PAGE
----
South African Miners Strike Spreads to Chrome Sector

South African miners
South African miners are paid slave wages

A strike by South African miners for a livable R12,500 monthly wage by Rustenburg platinum mine workers spread to the chrome sector on Monday.

Workers at Samancor said they had been on strike since Friday.

“We demand R12,500 pay after deductions. This excludes bonuses,” said Lawrance Kok, one of the workers’ leaders.

He said they also demanded a R1500 sleep-out allowance and a R1500 underground allowance.

Comment from Samancor was not immediately available.

Last week, Anglo American Platinum (Amplats) and Aquarius Platinum, in Rustenburg, suspended operations for the safety of their workers.

However, groups of workers gathered at Amplats’ Blesbok stadium said it was not a suspension but a strike.

On Friday, workers marched to Aquarius Platinum demanding that it shut down. They said they aimed to have all mines in the area closed this week.

On Monday, Aquarius Platinum said it had resumed operations and that none of the seven people arrested by police during an illegal gathering outside the mine on Friday were employees.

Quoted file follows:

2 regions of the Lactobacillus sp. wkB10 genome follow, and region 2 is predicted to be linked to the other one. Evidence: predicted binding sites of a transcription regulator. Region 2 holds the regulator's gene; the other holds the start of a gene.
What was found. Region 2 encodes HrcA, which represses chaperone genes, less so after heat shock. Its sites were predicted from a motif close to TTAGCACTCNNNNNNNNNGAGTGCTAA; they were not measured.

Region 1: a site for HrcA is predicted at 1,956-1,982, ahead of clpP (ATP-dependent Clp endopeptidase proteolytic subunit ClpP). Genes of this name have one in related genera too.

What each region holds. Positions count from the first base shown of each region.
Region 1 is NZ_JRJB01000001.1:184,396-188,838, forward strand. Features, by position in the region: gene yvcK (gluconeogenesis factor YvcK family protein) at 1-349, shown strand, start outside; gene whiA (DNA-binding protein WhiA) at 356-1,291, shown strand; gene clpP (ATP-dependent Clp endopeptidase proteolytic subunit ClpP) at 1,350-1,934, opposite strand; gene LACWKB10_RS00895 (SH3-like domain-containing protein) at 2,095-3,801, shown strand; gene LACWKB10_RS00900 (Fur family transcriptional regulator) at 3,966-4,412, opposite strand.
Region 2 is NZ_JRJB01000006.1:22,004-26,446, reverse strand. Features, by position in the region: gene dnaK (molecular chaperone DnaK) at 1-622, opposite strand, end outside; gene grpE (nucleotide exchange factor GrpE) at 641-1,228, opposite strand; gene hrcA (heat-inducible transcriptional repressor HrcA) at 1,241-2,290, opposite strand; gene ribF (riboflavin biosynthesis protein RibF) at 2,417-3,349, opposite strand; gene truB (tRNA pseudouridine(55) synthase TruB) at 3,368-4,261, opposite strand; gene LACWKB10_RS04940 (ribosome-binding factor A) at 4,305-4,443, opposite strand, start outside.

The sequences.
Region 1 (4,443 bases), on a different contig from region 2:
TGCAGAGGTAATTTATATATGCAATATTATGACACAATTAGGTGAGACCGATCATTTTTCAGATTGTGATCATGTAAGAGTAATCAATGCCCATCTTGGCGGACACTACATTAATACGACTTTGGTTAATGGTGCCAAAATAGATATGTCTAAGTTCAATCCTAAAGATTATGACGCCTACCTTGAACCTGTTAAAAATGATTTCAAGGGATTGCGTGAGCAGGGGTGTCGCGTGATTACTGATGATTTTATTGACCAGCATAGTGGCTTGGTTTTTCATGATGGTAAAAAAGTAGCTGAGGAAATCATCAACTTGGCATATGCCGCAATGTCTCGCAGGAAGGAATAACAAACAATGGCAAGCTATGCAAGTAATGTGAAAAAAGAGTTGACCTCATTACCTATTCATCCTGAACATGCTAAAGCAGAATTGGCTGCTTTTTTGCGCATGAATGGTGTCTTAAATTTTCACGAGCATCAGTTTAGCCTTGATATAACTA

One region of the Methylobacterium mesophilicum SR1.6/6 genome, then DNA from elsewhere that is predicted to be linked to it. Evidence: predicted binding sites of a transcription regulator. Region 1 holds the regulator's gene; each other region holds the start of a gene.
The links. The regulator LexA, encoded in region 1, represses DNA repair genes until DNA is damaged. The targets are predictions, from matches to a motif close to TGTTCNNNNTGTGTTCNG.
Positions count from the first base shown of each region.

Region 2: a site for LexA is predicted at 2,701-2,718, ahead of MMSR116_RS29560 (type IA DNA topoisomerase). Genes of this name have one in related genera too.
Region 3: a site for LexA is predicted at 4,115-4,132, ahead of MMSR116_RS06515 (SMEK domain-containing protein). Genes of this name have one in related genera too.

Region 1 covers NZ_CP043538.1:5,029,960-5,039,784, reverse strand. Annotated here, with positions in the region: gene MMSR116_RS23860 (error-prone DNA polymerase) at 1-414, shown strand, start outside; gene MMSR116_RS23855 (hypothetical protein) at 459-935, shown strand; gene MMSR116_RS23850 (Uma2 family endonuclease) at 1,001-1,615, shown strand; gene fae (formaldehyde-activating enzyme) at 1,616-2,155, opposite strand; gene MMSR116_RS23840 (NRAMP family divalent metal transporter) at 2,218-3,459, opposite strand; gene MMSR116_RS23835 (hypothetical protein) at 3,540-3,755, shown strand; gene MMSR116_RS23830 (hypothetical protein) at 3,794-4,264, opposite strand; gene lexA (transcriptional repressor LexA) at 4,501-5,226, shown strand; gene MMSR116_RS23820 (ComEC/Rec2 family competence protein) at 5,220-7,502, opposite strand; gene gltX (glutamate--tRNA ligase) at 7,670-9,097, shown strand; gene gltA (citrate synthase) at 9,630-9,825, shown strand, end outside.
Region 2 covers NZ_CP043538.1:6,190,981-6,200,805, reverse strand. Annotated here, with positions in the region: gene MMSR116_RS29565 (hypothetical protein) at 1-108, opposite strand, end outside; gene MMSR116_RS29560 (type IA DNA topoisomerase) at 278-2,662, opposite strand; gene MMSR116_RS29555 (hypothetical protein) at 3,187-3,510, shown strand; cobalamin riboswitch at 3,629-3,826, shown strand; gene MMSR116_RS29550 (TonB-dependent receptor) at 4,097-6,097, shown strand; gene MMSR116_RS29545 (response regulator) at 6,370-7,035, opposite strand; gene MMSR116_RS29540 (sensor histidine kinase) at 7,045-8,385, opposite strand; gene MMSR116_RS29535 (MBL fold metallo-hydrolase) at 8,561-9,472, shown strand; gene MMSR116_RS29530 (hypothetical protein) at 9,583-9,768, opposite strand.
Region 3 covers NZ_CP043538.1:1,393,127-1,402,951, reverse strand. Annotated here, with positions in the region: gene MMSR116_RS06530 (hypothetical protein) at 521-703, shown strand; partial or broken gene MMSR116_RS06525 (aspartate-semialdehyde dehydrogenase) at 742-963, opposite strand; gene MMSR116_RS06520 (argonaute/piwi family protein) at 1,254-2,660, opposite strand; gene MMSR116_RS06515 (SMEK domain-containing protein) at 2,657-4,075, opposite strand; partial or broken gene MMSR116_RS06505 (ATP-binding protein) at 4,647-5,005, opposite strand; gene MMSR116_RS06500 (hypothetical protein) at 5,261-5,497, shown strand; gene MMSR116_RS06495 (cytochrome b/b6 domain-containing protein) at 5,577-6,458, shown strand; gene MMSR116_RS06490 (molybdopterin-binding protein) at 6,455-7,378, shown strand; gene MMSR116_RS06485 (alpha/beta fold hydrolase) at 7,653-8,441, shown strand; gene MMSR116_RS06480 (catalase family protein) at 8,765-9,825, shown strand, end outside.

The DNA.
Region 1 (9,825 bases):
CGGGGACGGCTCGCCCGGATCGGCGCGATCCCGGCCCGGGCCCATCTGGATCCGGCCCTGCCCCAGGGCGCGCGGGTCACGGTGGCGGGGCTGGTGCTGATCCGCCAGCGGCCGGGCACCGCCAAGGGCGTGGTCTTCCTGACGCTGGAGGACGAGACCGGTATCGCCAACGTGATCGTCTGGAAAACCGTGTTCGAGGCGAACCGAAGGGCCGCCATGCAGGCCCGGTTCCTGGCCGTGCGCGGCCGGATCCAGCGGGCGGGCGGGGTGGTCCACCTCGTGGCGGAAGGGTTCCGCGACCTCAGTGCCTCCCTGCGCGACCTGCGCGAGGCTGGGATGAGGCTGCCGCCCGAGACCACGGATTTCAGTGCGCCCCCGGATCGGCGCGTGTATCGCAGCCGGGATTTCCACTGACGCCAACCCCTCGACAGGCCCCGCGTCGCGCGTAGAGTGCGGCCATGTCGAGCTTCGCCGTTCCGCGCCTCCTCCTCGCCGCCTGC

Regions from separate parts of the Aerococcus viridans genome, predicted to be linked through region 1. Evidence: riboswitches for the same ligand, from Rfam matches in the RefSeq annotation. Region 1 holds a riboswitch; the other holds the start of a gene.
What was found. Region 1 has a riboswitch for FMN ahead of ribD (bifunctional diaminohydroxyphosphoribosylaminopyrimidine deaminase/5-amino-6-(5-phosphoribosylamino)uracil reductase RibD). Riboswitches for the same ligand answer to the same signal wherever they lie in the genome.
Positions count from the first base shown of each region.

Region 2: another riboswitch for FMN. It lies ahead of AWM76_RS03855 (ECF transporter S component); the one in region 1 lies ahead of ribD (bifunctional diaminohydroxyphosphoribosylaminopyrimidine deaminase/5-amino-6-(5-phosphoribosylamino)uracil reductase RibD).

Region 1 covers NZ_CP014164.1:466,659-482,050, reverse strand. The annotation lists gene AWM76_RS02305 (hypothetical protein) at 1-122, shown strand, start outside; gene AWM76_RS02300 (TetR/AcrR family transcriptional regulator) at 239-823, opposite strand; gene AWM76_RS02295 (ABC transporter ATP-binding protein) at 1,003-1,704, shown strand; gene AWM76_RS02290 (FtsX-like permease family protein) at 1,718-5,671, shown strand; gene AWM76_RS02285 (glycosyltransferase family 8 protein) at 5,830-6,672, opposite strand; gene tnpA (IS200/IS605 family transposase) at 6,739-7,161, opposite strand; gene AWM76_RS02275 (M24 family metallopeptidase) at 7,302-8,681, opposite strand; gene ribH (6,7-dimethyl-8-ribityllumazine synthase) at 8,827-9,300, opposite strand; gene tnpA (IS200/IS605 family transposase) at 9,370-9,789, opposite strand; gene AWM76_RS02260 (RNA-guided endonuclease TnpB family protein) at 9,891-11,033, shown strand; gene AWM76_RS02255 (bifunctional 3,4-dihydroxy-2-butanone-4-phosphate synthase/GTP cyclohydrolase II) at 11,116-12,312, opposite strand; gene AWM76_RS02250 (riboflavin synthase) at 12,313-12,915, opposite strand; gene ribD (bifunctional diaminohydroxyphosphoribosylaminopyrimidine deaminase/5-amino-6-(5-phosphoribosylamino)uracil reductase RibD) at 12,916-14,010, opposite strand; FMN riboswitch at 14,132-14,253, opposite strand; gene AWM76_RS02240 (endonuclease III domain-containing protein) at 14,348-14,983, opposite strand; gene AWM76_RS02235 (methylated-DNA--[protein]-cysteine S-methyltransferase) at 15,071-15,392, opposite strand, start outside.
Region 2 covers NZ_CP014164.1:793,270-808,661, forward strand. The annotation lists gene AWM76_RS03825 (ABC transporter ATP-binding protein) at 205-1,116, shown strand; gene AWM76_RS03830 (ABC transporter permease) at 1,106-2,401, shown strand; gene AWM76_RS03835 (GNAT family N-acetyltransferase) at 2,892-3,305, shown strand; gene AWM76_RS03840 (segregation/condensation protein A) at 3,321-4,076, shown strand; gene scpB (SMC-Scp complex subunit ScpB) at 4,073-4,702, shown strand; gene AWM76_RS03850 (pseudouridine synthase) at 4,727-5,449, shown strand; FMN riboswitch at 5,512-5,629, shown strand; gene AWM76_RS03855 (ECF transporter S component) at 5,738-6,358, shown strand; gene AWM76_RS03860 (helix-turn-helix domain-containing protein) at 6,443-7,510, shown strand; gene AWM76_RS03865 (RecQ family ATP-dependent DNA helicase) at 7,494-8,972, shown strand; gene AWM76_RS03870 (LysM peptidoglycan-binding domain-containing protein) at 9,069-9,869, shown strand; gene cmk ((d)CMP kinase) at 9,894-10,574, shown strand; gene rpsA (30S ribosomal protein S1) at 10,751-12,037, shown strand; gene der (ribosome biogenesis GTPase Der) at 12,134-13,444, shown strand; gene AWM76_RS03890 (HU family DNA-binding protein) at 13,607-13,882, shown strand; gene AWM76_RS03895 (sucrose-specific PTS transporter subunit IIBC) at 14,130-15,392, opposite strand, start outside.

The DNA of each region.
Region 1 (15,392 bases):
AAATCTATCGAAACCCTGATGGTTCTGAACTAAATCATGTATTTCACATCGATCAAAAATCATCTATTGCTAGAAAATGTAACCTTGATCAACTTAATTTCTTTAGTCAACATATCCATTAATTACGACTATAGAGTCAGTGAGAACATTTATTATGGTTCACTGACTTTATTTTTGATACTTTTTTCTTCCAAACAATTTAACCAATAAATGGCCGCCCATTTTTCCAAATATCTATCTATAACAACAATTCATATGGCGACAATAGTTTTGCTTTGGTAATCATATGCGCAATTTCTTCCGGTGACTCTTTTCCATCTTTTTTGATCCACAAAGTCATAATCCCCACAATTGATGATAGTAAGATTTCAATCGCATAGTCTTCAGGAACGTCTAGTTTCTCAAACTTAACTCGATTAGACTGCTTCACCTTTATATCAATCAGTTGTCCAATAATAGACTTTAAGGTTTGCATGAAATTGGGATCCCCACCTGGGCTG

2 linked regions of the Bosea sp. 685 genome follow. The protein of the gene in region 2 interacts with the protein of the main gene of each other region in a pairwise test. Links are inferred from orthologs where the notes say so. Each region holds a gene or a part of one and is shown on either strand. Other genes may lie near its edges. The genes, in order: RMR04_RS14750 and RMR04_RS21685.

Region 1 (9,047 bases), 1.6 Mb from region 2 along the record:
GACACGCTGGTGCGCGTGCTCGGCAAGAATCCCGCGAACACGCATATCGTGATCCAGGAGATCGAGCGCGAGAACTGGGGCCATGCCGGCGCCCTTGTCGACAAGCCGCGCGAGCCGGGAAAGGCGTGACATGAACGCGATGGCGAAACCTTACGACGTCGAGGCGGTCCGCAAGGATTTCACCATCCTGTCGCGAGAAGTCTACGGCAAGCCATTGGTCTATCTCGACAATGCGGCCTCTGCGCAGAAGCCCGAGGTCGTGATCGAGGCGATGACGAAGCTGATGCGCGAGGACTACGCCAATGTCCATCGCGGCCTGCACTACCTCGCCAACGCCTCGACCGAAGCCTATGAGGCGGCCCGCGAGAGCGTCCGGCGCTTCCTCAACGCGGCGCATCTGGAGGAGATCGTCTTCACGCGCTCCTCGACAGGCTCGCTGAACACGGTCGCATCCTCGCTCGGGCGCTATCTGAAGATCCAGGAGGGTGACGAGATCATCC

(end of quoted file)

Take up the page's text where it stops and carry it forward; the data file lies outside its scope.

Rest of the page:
Workers at Lonmin’s Marikana mine went on an unprotected strike five weeks ago. They were the first to demand an increase to R12,500.

Ten people, including two policemen and two security guards, died in the first week of the strike. On August 16, police fired on a group of striking workers killing 34 of them.

On Tuesday, a union shop steward was found hacked to death near the mine.

Soldiers were deployed to the area around the mine at the weekend to crackdown on striking miners.

Soldiers could be seen in armoured vehicles at the entrance to Lonmin’s Karee shaft.

At the smelter plant in Wonderkop, police maintained a high visibility.

Men carrying umbrellas stood along the road near the Amplats complex waiting to be told where a planned meeting would be held.

Expelled ANC Youth League leader Julius Malema was also expected to address workers.

Last week, while addressing striking workers at Gold Fields’ KDC west mine, near Carletonville, Malema called for a national mining strike.

The Hawks said on Sunday that a charge of inciting violence was being investigated against Malema.

Meanwhile, talks under the auspices of the Commission for Conciliation, Mediation, and Arbitration were expected to continue on Monday in the hope of resolving the labour dispute at Lonmin.